Netty 2 1.3 Released: Event-driven NIO Framework

Discussions

News: Netty 2 1.3 Released: Event-driven NIO Framework

  1. Netty 2 provides an easy event-based API (like Swing) to develop high-performance, maintainable TCP/IP server/client application. Netty provides many essential features such as readiness selection, thread pooling, write buffer DoS prevention, and buffer reuse which are required to build high- performance and capacity network applications.

    New Features:

    * 'Write buffer full' prevention:
      * Detects too slow clients
      * Throttles outgoing messages to avoid resource shortage
    * JMX-compliant: Thread pools and common configuration are MBean.
    * The priority of all threads are now configurable on-the-fly.

    Full Feature list:

    * Event-based API: Netty handles all low level I/O call
    * Separation of message format and workflow
    * Protocol messages are represented as classes: Protocol implementation in object-oriented way!
      * Polymorphism enables 'pluggable protocol'.
      * Inheritance enables 'message part hierarchy'.
    * Java NIO: Better scalability
    * Built-in thread pool:
      * I/O and event processing threads are separated.
      * All thread priorities are configurable.
    * Direct byte buffer pooling: No direct buffer allocation overhead
    * Customizable event dispatcher: Flexible thread scheduling
    * 'Write buffer full' prevention:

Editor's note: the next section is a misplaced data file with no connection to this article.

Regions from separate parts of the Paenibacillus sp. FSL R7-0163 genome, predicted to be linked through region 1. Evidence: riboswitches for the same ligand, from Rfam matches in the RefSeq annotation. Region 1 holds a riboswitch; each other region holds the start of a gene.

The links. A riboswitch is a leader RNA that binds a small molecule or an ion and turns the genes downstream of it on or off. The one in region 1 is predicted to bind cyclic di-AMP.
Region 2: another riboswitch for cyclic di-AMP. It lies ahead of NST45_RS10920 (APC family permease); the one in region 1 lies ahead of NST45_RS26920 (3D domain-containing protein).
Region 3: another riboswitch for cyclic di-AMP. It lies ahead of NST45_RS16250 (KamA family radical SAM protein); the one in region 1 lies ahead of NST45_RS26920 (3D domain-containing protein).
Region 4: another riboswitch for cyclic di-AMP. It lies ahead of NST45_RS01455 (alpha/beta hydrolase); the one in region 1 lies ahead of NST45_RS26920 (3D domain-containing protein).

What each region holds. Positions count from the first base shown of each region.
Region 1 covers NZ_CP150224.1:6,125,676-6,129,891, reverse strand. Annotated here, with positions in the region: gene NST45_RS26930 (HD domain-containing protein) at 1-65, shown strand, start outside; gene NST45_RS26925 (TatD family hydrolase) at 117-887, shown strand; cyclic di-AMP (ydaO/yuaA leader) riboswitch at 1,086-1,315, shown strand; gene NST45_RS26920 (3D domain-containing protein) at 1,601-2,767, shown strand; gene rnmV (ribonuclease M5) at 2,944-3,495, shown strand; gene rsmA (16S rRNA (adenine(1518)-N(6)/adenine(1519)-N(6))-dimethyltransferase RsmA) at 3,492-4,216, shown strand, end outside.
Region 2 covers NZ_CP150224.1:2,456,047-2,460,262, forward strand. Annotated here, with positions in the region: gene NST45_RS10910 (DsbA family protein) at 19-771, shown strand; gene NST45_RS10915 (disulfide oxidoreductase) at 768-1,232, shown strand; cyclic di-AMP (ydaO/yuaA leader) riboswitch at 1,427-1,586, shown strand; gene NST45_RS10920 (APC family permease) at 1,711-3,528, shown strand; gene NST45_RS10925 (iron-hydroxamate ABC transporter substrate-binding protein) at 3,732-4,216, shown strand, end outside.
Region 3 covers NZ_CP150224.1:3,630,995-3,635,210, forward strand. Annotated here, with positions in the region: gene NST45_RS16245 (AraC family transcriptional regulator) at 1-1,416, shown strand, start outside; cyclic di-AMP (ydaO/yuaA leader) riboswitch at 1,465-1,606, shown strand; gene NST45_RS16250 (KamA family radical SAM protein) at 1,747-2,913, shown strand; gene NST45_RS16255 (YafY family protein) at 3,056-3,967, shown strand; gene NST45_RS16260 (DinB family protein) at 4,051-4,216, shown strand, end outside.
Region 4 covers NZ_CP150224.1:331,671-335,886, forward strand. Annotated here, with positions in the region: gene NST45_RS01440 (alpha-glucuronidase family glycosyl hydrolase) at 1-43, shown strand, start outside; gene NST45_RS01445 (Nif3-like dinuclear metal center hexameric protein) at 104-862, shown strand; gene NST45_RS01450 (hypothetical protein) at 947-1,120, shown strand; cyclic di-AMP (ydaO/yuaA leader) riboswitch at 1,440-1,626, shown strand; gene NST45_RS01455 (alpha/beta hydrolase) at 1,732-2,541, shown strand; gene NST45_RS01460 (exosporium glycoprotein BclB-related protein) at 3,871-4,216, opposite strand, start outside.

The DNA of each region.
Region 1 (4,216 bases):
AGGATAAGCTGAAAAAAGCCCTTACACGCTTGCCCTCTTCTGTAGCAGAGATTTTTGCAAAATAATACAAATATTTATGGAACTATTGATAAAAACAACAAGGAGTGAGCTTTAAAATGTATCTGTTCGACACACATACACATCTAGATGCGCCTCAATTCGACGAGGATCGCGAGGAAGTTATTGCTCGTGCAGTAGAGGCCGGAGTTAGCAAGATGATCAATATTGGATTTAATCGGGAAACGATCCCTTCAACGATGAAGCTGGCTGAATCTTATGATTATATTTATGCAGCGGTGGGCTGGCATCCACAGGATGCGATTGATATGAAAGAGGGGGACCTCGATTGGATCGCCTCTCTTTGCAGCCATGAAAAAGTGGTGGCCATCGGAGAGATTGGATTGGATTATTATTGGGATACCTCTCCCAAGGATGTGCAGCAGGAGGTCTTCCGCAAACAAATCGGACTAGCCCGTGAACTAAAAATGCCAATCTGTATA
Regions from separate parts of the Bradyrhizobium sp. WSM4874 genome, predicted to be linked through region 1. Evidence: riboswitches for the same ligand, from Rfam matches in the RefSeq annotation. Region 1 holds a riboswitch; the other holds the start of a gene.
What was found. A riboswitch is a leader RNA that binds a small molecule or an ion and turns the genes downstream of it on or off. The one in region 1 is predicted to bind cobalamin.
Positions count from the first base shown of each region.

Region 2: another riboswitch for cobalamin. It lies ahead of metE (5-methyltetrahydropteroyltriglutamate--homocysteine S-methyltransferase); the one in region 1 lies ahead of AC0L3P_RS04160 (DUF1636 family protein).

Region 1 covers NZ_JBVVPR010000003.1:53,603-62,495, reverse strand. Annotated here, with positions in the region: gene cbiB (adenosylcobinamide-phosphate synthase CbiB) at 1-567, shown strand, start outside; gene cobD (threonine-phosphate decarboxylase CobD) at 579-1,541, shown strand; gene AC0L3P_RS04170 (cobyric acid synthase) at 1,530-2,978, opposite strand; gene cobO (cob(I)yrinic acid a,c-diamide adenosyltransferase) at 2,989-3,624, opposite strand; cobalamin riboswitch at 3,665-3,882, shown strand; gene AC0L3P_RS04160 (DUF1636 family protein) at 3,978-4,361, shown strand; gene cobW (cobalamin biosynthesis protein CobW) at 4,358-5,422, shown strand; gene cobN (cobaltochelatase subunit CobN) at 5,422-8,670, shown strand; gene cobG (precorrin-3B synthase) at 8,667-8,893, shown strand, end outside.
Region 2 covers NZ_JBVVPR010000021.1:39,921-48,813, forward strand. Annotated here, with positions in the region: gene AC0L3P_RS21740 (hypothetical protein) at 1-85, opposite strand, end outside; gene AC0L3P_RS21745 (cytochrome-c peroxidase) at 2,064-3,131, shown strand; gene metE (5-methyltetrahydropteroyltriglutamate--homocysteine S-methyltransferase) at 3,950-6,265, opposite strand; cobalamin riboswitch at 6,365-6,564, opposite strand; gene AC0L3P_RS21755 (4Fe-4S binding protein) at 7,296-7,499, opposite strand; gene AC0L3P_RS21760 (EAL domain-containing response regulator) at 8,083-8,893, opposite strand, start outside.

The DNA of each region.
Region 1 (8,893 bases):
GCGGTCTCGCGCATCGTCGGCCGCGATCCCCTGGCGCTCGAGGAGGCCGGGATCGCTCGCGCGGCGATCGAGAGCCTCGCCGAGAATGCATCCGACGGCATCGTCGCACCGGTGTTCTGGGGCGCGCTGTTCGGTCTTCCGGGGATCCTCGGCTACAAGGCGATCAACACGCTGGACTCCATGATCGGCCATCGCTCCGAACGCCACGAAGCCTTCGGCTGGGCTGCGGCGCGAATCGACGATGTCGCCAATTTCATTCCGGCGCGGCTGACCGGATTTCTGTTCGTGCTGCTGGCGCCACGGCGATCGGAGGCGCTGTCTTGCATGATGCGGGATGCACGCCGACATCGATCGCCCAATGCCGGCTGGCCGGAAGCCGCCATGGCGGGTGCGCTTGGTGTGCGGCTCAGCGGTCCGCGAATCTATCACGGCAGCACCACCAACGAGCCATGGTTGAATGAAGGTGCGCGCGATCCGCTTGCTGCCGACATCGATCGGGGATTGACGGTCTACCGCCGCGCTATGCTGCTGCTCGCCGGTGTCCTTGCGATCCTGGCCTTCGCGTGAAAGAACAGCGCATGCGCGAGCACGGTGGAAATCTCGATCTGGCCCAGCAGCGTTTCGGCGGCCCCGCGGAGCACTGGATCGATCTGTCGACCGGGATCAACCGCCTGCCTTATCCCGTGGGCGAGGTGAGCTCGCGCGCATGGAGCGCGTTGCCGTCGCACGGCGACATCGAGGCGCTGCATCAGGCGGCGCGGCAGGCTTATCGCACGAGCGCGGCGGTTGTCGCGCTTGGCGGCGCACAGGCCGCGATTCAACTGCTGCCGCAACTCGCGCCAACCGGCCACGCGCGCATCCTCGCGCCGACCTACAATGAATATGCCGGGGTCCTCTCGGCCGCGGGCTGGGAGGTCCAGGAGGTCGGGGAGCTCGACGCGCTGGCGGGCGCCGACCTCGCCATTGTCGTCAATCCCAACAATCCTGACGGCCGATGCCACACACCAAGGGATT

* Detects too slow clients
      * Throttles outgoing messages to avoid resource shortage
    * JMX-compliant: Thread pools and common configuration are MBean.

    Check Netty 2 At: http://gleamynode.net/dev/projects/netty2/

    Threaded Messages (6)

  2. Design goals[ Go to top ]

    Looks like an interesting project. Is it designed for low latency and/or high throughput? For example, would it be useful for an online game with 1000 clients (where low latency is crucial)?
  3. Design goals[ Go to top ]

    The default thread model of Netty 2 is RWP (Read/Write and Process) pool model that I/O thread pool and event dispatcher thread pool are separated. So I can say that the default thread model Netty 2 provides is not for very low latency.

    RWP pool model is useful where many connections are expected with variable I/O sizes, or where the business logic involves time-consuming operations such as DB processing that requires the separated thread pool.

    I chose RWP pool model because I thought the ideal number of I/O threads and event processing threads are usually different, because the limiting factor of Socket I/O is the number of CPU, and the limiting factor of nowaday's business logic is other resources such as disk, database, or other subsystems.

    But, please note that you can fulfill significantly low latency if you program your own event dispatcher. Well, I'd better add that one in the next release! ;)

    Thank you very much for your interest!!!
  4. Design goals[ Go to top ]

    I found it very interesting as I understand it can be very usefull to implement adapter or client for "legacy" protocol in enterprise too.
  5. Design goals[ Go to top ]

    Yes, that's right. I made Netty to implement legacy protocols catching up tight schedule. ;)
  6. Is this related at all to Ember IO from Mike Spille? I'm just curious how the architecture compares .. comments?

    Peace,

    Cameron Purdy
    Tangosol, Inc.
    Coherence: Clustered JCache for Grid Computing!
  7. Netty 2 is evolved from Netty 1 which uses pre1.4 I/O API. Please check Netty 1 at http://milkbox.sf.net/ So Netty 2 is developed independent from EmberIO. When Netty 2 1.0 is almost released, I was Mike Spille's article about NIO, so I included some of his ideas in the next versions of Netty 2. Lots of thanks to Mike! ;)